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1 April 2010 Mitochondrial DNA of Protohistoric Remains of an Arikara Population from South Dakota: Implications for the Macro-Siouan Language Hypothesis
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Abstract

Mitochondrial DNA (mtDNA) was extracted from skeletal remains excavated from three Arikara sites in South Dakota occupied between AD 1600 and 1832. The diagnostic markers of four mtDNA haplogroups to which most Native Americans belong (A, B, C, and D) were successfully identified in the extracts of 55 (87%) of the 63 samples studied. The frequencies of the four haplogroups were 42%, 29%, 22%, and 7%, respectively, and principal coordinates analysis and Fisher's exact tests were conducted to compare these haplogroup frequencies with those from other populations. Both analyses showed closer similarity among the Mohawk, Arikara, and Sioux populations than between any of these three and any other of the comparison populations. Portions of the first hypervariable segment (HVSI) of the mitochondrial genome were successfully amplified and sequenced for 42 of these 55 samples, and haplotype networks were constructed for two of the four haplogroups. The sharing of highly derived lineages suggests that some recent admixture of the Arikara with Algonquian-speaking and Siouan-speaking groups has occurred. The Arikara shared more ancient lineages with both Siouan and Cherokee populations than with any other population, consistent with the Macro-Siouan language hypothesis that Iroquoian, Siouan, and Caddoan languages share a relatively recent common ancestry.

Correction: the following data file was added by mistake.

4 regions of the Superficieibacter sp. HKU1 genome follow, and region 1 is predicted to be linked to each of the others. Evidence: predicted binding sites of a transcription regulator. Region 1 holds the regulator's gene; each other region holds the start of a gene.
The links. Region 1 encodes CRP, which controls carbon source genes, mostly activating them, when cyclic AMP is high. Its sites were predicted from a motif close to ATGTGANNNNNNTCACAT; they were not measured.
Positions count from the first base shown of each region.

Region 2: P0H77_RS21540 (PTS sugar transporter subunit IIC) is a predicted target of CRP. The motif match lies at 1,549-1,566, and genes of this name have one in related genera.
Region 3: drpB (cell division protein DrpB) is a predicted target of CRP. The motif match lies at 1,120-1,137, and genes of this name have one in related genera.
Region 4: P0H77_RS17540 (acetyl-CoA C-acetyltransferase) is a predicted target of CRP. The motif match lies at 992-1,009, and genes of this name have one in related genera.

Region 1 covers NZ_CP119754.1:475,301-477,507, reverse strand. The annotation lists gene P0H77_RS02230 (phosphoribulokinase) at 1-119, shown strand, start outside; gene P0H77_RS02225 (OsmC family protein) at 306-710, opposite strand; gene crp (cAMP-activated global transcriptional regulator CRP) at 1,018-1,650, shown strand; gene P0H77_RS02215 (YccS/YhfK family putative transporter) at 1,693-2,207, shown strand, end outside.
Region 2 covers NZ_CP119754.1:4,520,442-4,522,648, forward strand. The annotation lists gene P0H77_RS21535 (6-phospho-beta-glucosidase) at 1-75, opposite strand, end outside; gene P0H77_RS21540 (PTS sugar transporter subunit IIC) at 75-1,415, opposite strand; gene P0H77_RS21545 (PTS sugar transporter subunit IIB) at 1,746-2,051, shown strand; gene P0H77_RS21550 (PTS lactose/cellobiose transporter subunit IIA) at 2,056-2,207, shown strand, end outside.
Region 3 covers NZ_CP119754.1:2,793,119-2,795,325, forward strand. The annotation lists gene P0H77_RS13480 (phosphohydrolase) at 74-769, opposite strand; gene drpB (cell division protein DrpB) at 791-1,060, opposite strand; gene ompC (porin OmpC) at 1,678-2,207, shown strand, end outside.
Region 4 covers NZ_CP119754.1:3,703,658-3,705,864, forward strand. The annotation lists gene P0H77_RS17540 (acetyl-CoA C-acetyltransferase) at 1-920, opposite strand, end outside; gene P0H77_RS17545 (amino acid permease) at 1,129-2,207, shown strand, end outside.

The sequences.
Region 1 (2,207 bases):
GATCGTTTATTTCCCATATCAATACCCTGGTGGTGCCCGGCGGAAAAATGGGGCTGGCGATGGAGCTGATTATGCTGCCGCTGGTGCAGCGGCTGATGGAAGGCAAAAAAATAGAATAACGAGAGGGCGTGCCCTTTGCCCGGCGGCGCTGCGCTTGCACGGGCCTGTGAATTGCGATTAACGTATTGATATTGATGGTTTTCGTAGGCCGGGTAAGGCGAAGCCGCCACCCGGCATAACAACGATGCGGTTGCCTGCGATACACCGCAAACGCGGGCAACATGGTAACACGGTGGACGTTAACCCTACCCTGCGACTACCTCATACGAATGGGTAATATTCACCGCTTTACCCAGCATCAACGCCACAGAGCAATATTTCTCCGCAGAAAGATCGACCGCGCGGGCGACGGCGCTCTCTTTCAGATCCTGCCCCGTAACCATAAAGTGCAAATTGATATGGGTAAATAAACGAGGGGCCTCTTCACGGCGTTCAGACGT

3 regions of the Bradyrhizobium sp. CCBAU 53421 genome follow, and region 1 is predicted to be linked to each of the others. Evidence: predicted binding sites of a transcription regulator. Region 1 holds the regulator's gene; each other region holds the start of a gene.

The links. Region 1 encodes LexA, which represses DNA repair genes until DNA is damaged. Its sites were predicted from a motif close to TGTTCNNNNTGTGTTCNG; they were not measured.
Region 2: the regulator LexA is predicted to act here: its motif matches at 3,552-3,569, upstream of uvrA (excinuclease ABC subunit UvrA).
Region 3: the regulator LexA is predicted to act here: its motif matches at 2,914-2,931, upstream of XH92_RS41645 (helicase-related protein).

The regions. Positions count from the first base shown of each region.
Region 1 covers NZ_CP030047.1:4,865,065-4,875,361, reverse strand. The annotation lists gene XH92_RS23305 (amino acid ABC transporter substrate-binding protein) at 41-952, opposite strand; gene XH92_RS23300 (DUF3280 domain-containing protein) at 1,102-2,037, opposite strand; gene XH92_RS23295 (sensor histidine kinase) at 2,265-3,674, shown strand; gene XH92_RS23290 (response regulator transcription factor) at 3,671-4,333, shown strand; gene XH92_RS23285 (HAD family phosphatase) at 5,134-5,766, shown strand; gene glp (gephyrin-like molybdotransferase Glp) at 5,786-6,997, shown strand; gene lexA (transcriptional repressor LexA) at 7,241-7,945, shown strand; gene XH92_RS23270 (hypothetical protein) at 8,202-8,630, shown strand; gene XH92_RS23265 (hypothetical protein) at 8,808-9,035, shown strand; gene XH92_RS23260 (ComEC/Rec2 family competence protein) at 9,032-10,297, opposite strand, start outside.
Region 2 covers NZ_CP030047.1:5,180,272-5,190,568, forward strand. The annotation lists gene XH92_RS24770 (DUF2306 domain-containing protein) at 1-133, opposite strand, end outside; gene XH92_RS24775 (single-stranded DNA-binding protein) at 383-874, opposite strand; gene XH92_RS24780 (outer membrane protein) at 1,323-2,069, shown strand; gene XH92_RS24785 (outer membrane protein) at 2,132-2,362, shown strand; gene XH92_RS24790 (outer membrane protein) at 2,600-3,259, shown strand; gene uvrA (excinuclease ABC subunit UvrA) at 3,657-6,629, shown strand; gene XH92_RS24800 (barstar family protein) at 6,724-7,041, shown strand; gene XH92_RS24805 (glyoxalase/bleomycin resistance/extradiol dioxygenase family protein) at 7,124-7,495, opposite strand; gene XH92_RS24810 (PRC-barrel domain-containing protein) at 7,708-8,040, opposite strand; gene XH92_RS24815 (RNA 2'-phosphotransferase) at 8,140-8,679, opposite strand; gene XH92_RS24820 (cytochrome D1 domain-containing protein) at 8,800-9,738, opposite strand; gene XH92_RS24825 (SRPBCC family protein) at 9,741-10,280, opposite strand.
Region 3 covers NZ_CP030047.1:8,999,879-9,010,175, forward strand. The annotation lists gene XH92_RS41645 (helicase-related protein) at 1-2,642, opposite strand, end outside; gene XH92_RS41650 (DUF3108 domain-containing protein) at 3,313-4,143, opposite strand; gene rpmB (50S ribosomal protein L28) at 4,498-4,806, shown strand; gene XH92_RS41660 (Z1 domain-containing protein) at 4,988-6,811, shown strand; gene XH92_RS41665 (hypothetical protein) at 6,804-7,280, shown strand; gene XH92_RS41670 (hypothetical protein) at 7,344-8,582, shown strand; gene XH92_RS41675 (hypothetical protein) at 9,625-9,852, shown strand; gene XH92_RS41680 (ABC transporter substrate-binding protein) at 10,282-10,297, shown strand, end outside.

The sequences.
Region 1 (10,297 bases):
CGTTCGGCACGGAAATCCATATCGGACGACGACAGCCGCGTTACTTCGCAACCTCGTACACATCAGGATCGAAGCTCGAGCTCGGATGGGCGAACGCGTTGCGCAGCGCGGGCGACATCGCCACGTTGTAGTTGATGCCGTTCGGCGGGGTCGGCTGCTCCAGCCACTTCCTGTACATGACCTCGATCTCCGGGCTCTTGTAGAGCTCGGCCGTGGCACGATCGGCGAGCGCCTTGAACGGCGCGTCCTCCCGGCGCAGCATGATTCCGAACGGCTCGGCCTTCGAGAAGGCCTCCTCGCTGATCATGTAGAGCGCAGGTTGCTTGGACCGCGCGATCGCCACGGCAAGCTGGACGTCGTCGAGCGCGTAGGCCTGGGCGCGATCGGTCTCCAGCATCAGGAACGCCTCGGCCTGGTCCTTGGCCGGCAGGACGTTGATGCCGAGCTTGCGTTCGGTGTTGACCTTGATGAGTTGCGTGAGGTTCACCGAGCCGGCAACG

© 2010 Wayne State University Press, Detroit, Michigan 48201-1309
Diana M. Lawrence, Brian M. Kemp, Jason Eshleman, Richard L. Jantz, Meradeth Snow, Debra George, and David Glenn Smith "Mitochondrial DNA of Protohistoric Remains of an Arikara Population from South Dakota: Implications for the Macro-Siouan Language Hypothesis," Human Biology 82(2), 157-178, (1 April 2010). https://doi.org/10.3378/027.082.0203
Received: 3 September 2009; Accepted: 1 January 2010; Published: 1 April 2010
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